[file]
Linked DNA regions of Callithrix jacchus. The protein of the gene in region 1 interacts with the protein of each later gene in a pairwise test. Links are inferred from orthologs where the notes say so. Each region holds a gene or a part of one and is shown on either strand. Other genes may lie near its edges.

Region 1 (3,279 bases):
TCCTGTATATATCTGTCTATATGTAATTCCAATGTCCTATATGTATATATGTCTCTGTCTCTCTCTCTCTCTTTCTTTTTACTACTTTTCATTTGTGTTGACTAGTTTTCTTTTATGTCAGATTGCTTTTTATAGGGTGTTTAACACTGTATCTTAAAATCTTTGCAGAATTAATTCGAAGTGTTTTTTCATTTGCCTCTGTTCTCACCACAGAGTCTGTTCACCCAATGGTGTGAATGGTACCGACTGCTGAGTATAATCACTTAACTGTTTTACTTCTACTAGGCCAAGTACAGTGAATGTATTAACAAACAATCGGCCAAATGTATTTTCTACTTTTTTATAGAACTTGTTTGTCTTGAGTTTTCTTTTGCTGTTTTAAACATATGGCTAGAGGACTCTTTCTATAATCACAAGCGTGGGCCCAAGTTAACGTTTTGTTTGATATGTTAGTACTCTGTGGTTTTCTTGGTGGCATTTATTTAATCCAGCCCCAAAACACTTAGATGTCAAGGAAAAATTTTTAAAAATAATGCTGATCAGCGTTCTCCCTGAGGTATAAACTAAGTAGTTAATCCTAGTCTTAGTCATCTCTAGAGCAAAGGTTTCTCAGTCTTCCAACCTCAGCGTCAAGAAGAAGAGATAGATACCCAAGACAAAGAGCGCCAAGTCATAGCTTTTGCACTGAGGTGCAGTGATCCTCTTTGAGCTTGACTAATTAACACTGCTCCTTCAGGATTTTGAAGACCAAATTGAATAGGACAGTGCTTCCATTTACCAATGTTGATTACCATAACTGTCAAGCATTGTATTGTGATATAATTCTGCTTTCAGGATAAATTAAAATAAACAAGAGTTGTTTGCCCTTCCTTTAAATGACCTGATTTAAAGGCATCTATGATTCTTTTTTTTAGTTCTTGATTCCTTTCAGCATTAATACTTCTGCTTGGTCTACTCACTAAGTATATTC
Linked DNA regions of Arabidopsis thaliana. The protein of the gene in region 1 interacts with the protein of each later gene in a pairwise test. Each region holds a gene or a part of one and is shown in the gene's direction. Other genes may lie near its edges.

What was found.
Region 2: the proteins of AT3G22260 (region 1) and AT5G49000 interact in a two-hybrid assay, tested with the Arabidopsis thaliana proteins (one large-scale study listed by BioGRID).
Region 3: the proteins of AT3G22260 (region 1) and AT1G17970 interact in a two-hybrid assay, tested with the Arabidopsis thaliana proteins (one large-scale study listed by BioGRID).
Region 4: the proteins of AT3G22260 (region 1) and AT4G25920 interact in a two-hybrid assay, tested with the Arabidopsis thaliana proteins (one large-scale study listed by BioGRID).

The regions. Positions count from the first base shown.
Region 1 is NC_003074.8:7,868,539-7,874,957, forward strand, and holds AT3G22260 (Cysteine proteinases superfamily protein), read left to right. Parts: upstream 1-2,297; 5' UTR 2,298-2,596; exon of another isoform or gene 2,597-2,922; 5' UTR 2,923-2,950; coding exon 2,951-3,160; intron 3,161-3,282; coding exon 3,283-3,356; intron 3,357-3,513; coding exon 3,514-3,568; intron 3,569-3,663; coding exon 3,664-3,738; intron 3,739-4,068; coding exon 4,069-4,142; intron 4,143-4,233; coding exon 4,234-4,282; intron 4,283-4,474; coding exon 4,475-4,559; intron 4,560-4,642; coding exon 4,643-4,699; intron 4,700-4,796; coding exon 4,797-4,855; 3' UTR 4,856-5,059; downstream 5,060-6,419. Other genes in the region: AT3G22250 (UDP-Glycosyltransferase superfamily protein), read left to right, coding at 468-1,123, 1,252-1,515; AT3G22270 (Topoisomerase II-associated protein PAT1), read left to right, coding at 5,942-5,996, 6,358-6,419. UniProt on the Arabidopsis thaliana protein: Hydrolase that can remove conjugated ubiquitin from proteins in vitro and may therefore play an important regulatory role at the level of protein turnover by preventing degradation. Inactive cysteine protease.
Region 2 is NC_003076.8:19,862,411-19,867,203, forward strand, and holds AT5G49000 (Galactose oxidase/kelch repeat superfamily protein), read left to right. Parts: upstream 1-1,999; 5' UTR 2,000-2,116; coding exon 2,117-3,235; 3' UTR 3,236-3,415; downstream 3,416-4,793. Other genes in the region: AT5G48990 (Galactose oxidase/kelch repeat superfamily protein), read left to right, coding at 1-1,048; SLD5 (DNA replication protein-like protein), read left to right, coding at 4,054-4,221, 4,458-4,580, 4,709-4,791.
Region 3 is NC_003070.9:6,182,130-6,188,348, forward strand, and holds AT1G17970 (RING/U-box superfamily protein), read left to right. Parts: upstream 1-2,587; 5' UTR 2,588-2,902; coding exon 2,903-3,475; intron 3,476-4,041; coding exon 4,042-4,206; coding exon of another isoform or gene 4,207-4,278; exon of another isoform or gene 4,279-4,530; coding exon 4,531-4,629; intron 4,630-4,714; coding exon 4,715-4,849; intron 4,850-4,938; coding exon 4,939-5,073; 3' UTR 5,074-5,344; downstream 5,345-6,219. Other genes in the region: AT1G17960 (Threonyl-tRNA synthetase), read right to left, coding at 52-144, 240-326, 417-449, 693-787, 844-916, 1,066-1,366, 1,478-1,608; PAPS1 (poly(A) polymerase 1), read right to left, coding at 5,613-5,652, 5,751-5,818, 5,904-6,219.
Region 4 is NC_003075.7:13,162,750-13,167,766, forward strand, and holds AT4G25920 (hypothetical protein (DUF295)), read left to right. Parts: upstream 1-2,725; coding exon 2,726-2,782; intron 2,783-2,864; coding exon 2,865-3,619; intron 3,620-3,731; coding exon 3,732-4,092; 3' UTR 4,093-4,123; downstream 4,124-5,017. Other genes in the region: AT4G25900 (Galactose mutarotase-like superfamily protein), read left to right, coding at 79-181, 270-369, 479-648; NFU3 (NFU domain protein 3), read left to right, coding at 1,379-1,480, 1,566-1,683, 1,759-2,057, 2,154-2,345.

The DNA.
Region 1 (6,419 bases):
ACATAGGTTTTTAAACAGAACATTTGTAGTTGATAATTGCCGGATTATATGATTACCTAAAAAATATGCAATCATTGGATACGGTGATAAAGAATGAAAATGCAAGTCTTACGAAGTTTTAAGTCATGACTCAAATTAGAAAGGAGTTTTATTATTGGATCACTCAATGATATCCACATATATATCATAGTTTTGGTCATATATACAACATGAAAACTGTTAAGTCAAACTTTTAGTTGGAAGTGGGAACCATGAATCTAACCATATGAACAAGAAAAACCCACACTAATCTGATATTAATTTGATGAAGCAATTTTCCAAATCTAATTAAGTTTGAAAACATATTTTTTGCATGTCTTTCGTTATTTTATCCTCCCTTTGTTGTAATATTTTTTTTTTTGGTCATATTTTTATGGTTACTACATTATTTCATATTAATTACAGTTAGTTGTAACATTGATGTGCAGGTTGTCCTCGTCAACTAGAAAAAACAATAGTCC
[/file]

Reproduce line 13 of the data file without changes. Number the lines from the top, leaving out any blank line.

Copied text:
Region 4 is NC_003075.7:13,162,750-13,167,766, forward strand, and holds AT4G25920 (hypothetical protein (DUF295)), read left to right. Parts: upstream 1-2,725; coding exon 2,726-2,782; intron 2,783-2,864; coding exon 2,865-3,619; intron 3,620-3,731; coding exon 3,732-4,092; 3' UTR 4,093-4,123; downstream 4,124-5,017. Other genes in the region: AT4G25900 (Galactose mutarotase-like superfamily protein), read left to right, coding at 79-181, 270-369, 479-648; NFU3 (NFU domain protein 3), read left to right, coding at 1,379-1,480, 1,566-1,683, 1,759-2,057, 2,154-2,345.